The group that backed the ballot measure, United to House L.A., estimates that the tax hike could generate between $600 million and $1.1 billion per year in additional aid to help Los Angeles address its homelessness problem and aid tenants facing eviction. The group states that these funds would go directly to innovative solutions to the housing crisis, including creating affordable housing and purchasing hotels for the purpose of converting them to housing. According to the proposal, nonprofits, qualified affordable housing organizations and government agencies would be exempt from the tax. Another tax by the government, for the government and to fund yet another bureaucracy.
Laura Raymond, organizer and spokesperson for the Yes on ULA campaign and director of the Alliance for Community Transit-Los Angeles (ACT-LA), a coalition of 42 organizations working toward transit and housing justice, said, “the cost-benefit tradeoff is a huge win, and one that will make our city not only more just but also a better place to live for everyone.” The underlying idea is that taxing the people who have worked hard, saved, and invested (i.e. those that earn money) and giving to those that did not, brings about justice and equality. This is a dramatic shift from the principles our founding fathers built this country on and seems to be a new wave of popular thought.
The Los Angeles County Registrar-Recorder/County Clerk showed that nearly 56% of voters approved the city ordinance, and a majority vote was all that was needed for it to pass. It’s not a surprise that this ordinance was approved by voters. In the city of Los Angeles, the majority of voters do not own real estate valued at $5M or more, and more importantly, tenant rights groups are very vocal about their beliefs and encourage and embolden tenants to believe that they are entitled to free housing. These groups band together and fund ‘protesters’ to wear bright shirts, hold picket signs, and make noise at city council meetings. They make their voices heard, while property owners are missing from these meetings because they are likely at work so that they can earn the money needed to pay their mortgage bills, taxes, retrofits, etc.. Property owners have become a target for lawsuits and have increasing amounts of responsibility and liability.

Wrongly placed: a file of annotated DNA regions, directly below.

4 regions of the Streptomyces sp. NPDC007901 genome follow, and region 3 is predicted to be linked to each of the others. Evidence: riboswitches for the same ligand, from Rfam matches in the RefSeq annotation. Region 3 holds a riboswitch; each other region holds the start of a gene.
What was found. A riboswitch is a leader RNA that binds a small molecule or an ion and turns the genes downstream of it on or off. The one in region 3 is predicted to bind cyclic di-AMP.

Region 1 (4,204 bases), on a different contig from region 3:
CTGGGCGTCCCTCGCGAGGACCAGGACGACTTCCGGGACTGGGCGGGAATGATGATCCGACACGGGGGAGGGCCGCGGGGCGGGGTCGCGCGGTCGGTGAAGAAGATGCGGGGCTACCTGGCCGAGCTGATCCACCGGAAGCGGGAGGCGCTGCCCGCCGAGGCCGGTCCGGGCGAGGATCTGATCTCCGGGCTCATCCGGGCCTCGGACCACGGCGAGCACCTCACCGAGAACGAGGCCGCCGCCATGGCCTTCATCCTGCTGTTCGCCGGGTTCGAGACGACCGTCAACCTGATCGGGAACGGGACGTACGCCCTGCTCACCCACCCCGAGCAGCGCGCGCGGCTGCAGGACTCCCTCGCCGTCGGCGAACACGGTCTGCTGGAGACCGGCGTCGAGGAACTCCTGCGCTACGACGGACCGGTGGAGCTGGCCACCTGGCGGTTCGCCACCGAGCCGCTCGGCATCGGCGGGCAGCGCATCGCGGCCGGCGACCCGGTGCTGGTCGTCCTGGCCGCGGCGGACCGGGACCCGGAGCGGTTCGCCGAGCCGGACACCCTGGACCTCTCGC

It’s time for apartment owners to become a political force and stand together for our rights to build a business. By being silent, we are losing our income, our real estate, and our rights. Participate in AOA’s take action Tuesdays, organize and collaborate with other apartment owners, and don’t allow your hard-earned investments to be taken from you.
If you would like help with buying, selling or doing a 1031 Exchange, I can be reached by phone at 714.330.9999, by email at [email protected] or visit my website at www.InvestingInTheOC.com . Mercedes Shaffer is a real estate agent with Pacific Sotheby’s International Realty and specializes in residential and commercial real estate, helping clients buy and sell apartment buildings and homes and perform 1031 Exchanges. DRE 02114448